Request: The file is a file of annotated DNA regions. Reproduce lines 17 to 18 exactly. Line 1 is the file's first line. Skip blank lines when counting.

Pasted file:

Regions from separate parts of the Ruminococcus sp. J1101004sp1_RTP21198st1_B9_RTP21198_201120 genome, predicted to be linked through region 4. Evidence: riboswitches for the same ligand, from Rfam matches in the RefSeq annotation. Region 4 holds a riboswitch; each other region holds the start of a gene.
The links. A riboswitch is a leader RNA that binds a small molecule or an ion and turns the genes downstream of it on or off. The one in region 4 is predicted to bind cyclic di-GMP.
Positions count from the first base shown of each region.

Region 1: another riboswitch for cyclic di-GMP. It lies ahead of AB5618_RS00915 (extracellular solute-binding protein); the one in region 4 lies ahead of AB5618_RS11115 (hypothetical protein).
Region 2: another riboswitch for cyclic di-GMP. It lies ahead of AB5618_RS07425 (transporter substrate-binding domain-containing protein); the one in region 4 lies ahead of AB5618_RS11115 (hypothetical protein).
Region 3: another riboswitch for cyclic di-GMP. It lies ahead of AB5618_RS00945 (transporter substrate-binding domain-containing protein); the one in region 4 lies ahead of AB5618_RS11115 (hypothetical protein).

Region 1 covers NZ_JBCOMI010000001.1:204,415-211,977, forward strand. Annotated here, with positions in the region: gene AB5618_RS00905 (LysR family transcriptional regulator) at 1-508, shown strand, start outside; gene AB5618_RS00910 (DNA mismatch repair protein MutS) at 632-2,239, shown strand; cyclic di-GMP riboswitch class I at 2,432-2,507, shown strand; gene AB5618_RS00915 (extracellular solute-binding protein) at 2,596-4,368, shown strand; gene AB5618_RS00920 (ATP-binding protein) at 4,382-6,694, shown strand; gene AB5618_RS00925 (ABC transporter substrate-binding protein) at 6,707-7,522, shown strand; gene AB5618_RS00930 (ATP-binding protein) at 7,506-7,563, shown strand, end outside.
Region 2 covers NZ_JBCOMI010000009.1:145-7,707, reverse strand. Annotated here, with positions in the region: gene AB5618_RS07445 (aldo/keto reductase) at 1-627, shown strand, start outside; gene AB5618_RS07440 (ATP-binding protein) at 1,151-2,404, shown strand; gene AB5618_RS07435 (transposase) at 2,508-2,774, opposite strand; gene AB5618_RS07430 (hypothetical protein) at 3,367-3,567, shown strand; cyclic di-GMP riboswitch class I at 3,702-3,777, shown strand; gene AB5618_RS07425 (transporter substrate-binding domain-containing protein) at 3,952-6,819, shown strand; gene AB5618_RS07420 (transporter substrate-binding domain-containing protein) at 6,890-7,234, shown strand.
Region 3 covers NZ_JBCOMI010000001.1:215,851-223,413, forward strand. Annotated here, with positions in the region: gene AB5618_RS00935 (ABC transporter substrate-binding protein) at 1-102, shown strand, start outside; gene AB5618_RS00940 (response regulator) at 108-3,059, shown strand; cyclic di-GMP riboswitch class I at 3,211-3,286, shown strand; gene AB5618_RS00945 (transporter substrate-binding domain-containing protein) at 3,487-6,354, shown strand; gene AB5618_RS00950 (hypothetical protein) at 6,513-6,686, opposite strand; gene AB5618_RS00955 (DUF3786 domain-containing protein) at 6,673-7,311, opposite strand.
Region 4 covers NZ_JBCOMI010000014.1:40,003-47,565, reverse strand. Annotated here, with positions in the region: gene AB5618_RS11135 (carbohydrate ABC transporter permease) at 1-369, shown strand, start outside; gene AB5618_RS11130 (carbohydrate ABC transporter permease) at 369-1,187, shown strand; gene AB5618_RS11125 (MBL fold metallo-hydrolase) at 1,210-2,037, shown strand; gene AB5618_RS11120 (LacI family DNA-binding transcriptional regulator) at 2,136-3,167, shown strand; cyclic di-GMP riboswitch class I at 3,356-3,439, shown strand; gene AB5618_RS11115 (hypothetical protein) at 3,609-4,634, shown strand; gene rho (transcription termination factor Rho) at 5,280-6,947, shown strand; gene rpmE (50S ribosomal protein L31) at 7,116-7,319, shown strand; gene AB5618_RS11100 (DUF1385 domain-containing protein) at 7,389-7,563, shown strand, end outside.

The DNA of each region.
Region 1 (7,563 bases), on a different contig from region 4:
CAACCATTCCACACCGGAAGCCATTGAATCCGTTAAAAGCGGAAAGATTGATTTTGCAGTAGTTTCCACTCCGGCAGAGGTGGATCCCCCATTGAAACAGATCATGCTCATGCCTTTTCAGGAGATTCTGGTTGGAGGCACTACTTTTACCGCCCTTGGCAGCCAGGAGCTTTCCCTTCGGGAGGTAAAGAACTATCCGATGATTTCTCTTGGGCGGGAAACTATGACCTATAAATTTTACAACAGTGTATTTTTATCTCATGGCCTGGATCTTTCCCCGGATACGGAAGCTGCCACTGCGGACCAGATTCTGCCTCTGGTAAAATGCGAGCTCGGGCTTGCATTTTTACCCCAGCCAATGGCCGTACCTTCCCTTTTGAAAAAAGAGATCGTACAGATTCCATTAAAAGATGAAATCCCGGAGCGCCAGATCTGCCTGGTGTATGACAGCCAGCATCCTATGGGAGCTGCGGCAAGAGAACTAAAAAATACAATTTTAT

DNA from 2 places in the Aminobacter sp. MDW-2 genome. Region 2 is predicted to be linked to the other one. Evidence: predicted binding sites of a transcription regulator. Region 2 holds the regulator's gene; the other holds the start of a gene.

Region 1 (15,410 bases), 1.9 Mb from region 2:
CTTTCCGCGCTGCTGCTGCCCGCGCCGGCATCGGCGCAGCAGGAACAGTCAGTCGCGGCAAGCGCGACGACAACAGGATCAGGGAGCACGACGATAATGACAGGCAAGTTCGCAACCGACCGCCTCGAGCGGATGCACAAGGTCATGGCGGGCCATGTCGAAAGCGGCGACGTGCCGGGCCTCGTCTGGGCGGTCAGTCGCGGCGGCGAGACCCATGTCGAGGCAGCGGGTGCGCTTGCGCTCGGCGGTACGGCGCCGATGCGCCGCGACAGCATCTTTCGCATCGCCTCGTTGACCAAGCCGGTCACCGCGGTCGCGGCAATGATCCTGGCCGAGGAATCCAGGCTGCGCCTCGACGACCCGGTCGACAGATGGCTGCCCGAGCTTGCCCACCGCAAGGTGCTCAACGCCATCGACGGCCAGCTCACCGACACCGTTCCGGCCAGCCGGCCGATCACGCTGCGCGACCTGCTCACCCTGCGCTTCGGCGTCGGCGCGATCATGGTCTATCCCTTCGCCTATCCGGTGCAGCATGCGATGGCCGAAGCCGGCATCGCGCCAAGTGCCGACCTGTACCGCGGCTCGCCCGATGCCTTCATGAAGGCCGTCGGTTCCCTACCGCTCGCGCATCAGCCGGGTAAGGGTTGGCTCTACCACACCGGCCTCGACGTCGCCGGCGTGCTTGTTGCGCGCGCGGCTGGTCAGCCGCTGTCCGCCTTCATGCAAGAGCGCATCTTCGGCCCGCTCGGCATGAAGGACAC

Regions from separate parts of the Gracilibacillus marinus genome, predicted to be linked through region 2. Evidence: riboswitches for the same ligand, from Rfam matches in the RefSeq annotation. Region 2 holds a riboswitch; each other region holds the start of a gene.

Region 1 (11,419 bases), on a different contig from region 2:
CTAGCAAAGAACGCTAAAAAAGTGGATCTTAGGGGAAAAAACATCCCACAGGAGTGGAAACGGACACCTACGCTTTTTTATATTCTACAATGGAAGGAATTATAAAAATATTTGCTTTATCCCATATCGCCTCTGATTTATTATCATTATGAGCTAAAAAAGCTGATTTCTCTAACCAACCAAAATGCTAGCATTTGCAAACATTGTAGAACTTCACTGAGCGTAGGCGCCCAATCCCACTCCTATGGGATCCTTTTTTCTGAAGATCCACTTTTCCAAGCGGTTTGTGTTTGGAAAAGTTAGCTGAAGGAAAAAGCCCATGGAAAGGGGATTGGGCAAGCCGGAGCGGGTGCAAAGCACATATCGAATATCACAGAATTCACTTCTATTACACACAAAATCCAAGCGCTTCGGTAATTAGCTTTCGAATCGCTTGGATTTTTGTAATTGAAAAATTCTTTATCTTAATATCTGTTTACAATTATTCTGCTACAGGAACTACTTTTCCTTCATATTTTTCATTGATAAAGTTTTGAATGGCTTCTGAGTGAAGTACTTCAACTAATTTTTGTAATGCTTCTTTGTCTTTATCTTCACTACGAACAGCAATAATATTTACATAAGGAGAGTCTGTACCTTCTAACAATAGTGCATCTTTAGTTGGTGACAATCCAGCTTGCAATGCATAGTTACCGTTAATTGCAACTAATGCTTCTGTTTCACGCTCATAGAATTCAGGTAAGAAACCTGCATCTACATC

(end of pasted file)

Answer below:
Regions from separate parts of the Gracilibacillus marinus genome, predicted to be linked through region 2. Evidence: riboswitches for the same ligand, from Rfam matches in the RefSeq annotation. Region 2 holds a riboswitch; each other region holds the start of a gene.

Region 1 (11,419 bases), on a different contig from region 2: